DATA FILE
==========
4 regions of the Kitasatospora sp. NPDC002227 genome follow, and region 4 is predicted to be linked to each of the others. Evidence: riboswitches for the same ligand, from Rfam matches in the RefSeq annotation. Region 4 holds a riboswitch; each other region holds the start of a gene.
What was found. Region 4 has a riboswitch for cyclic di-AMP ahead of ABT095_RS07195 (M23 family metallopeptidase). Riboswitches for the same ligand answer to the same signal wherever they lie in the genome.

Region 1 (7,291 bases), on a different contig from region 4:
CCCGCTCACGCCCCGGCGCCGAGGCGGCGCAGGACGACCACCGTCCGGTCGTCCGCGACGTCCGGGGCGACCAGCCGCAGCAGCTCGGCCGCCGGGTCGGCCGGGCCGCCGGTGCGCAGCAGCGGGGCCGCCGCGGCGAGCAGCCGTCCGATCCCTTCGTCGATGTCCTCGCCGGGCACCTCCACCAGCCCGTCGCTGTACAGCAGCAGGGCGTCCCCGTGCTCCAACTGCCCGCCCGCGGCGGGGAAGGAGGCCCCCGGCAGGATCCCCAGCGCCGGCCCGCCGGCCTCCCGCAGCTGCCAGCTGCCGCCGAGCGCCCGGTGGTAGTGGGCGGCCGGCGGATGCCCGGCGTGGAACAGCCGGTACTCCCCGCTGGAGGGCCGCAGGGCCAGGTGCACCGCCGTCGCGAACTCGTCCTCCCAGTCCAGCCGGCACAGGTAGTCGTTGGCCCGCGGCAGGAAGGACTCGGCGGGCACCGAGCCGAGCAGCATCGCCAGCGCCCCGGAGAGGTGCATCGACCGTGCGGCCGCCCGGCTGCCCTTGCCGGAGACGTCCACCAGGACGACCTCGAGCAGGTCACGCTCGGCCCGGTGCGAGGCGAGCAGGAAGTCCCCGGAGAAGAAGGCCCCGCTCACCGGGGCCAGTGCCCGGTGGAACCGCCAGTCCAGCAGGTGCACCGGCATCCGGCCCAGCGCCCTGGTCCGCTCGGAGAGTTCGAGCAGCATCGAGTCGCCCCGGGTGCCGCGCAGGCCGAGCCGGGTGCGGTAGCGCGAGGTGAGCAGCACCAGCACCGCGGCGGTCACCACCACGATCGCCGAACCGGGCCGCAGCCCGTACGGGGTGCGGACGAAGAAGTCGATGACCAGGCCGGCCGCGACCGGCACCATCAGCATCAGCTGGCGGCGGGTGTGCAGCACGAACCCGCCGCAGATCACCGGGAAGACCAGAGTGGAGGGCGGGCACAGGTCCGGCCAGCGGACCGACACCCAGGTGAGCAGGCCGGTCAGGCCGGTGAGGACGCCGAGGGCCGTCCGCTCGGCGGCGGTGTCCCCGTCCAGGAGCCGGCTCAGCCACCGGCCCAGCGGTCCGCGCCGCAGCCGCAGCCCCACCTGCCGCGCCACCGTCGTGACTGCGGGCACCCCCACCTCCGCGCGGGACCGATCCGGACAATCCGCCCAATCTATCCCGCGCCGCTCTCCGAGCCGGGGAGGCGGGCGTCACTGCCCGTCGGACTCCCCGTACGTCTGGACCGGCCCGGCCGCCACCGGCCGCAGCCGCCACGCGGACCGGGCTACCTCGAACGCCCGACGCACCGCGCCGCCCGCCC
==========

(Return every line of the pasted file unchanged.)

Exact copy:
4 regions of the Kitasatospora sp. NPDC002227 genome follow, and region 4 is predicted to be linked to each of the others. Evidence: riboswitches for the same ligand, from Rfam matches in the RefSeq annotation. Region 4 holds a riboswitch; each other region holds the start of a gene.
What was found. Region 4 has a riboswitch for cyclic di-AMP ahead of ABT095_RS07195 (M23 family metallopeptidase). Riboswitches for the same ligand answer to the same signal wherever they lie in the genome.

Region 1 (7,291 bases), on a different contig from region 4:
CCCGCTCACGCCCCGGCGCCGAGGCGGCGCAGGACGACCACCGTCCGGTCGTCCGCGACGTCCGGGGCGACCAGCCGCAGCAGCTCGGCCGCCGGGTCGGCCGGGCCGCCGGTGCGCAGCAGCGGGGCCGCCGCGGCGAGCAGCCGTCCGATCCCTTCGTCGATGTCCTCGCCGGGCACCTCCACCAGCCCGTCGCTGTACAGCAGCAGGGCGTCCCCGTGCTCCAACTGCCCGCCCGCGGCGGGGAAGGAGGCCCCCGGCAGGATCCCCAGCGCCGGCCCGCCGGCCTCCCGCAGCTGCCAGCTGCCGCCGAGCGCCCGGTGGTAGTGGGCGGCCGGCGGATGCCCGGCGTGGAACAGCCGGTACTCCCCGCTGGAGGGCCGCAGGGCCAGGTGCACCGCCGTCGCGAACTCGTCCTCCCAGTCCAGCCGGCACAGGTAGTCGTTGGCCCGCGGCAGGAAGGACTCGGCGGGCACCGAGCCGAGCAGCATCGCCAGCGCCCCGGAGAGGTGCATCGACCGTGCGGCCGCCCGGCTGCCCTTGCCGGAGACGTCCACCAGGACGACCTCGAGCAGGTCACGCTCGGCCCGGTGCGAGGCGAGCAGGAAGTCCCCGGAGAAGAAGGCCCCGCTCACCGGGGCCAGTGCCCGGTGGAACCGCCAGTCCAGCAGGTGCACCGGCATCCGGCCCAGCGCCCTGGTCCGCTCGGAGAGTTCGAGCAGCATCGAGTCGCCCCGGGTGCCGCGCAGGCCGAGCCGGGTGCGGTAGCGCGAGGTGAGCAGCACCAGCACCGCGGCGGTCACCACCACGATCGCCGAACCGGGCCGCAGCCCGTACGGGGTGCGGACGAAGAAGTCGATGACCAGGCCGGCCGCGACCGGCACCATCAGCATCAGCTGGCGGCGGGTGTGCAGCACGAACCCGCCGCAGATCACCGGGAAGACCAGAGTGGAGGGCGGGCACAGGTCCGGCCAGCGGACCGACACCCAGGTGAGCAGGCCGGTCAGGCCGGTGAGGACGCCGAGGGCCGTCCGCTCGGCGGCGGTGTCCCCGTCCAGGAGCCGGCTCAGCCACCGGCCCAGCGGTCCGCGCCGCAGCCGCAGCCCCACCTGCCGCGCCACCGTCGTGACTGCGGGCACCCCCACCTCCGCGCGGGACCGATCCGGACAATCCGCCCAATCTATCCCGCGCCGCTCTCCGAGCCGGGGAGGCGGGCGTCACTGCCCGTCGGACTCCCCGTACGTCTGGACCGGCCCGGCCGCCACCGGCCGCAGCCGCCACGCGGACCGGGCTACCTCGAACGCCCGACGCACCGCGCCGCCCGCCC